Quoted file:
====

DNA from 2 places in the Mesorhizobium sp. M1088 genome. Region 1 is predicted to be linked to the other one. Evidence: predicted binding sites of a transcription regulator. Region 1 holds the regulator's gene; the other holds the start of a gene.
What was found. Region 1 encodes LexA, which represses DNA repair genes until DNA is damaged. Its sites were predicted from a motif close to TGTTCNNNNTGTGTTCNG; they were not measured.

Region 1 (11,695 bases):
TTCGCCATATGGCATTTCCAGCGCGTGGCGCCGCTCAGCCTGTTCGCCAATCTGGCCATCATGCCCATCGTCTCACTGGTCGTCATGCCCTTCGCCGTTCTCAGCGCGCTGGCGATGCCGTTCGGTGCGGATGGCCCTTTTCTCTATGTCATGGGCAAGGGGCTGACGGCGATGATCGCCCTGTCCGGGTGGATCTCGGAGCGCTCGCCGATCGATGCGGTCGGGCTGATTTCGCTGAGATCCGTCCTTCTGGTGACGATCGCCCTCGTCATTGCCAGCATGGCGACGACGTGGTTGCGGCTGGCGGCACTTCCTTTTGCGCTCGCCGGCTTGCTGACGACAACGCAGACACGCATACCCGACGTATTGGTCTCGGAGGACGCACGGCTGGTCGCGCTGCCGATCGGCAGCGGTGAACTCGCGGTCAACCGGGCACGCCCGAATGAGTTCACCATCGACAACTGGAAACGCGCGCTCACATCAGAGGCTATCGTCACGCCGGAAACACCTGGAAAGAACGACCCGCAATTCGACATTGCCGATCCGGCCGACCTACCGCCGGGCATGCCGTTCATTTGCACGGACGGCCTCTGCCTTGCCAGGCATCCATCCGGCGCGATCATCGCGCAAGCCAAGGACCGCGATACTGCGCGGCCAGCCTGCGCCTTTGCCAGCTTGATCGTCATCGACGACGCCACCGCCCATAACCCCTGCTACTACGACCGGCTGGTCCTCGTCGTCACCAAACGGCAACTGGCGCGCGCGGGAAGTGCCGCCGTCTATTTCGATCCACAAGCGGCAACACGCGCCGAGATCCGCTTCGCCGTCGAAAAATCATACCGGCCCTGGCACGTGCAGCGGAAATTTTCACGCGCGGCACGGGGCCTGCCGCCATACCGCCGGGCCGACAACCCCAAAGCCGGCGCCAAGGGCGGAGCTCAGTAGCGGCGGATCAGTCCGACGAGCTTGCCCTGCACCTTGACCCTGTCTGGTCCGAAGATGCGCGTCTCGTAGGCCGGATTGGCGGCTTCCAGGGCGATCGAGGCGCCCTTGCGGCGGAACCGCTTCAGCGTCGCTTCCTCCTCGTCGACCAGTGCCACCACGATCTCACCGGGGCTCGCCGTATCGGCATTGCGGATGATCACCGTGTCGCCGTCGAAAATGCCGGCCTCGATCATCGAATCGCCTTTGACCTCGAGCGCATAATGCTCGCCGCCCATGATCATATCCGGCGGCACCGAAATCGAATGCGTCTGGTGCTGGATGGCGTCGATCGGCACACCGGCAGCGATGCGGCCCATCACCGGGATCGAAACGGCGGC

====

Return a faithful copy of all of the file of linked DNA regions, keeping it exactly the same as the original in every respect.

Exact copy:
DNA from 2 places in the Mesorhizobium sp. M1088 genome. Region 1 is predicted to be linked to the other one. Evidence: predicted binding sites of a transcription regulator. Region 1 holds the regulator's gene; the other holds the start of a gene.
What was found. Region 1 encodes LexA, which represses DNA repair genes until DNA is damaged. Its sites were predicted from a motif close to TGTTCNNNNTGTGTTCNG; they were not measured.

Region 1 (11,695 bases):
TTCGCCATATGGCATTTCCAGCGCGTGGCGCCGCTCAGCCTGTTCGCCAATCTGGCCATCATGCCCATCGTCTCACTGGTCGTCATGCCCTTCGCCGTTCTCAGCGCGCTGGCGATGCCGTTCGGTGCGGATGGCCCTTTTCTCTATGTCATGGGCAAGGGGCTGACGGCGATGATCGCCCTGTCCGGGTGGATCTCGGAGCGCTCGCCGATCGATGCGGTCGGGCTGATTTCGCTGAGATCCGTCCTTCTGGTGACGATCGCCCTCGTCATTGCCAGCATGGCGACGACGTGGTTGCGGCTGGCGGCACTTCCTTTTGCGCTCGCCGGCTTGCTGACGACAACGCAGACACGCATACCCGACGTATTGGTCTCGGAGGACGCACGGCTGGTCGCGCTGCCGATCGGCAGCGGTGAACTCGCGGTCAACCGGGCACGCCCGAATGAGTTCACCATCGACAACTGGAAACGCGCGCTCACATCAGAGGCTATCGTCACGCCGGAAACACCTGGAAAGAACGACCCGCAATTCGACATTGCCGATCCGGCCGACCTACCGCCGGGCATGCCGTTCATTTGCACGGACGGCCTCTGCCTTGCCAGGCATCCATCCGGCGCGATCATCGCGCAAGCCAAGGACCGCGATACTGCGCGGCCAGCCTGCGCCTTTGCCAGCTTGATCGTCATCGACGACGCCACCGCCCATAACCCCTGCTACTACGACCGGCTGGTCCTCGTCGTCACCAAACGGCAACTGGCGCGCGCGGGAAGTGCCGCCGTCTATTTCGATCCACAAGCGGCAACACGCGCCGAGATCCGCTTCGCCGTCGAAAAATCATACCGGCCCTGGCACGTGCAGCGGAAATTTTCACGCGCGGCACGGGGCCTGCCGCCATACCGCCGGGCCGACAACCCCAAAGCCGGCGCCAAGGGCGGAGCTCAGTAGCGGCGGATCAGTCCGACGAGCTTGCCCTGCACCTTGACCCTGTCTGGTCCGAAGATGCGCGTCTCGTAGGCCGGATTGGCGGCTTCCAGGGCGATCGAGGCGCCCTTGCGGCGGAACCGCTTCAGCGTCGCTTCCTCCTCGTCGACCAGTGCCACCACGATCTCACCGGGGCTCGCCGTATCGGCATTGCGGATGATCACCGTGTCGCCGTCGAAAATGCCGGCCTCGATCATCGAATCGCCTTTGACCTCGAGCGCATAATGCTCGCCGCCCATGATCATATCCGGCGGCACCGAAATCGAATGCGTCTGGTGCTGGATGGCGTCGATCGGCACACCGGCAGCGATGCGGCCCATCACCGGGATCGAAACGGCGGC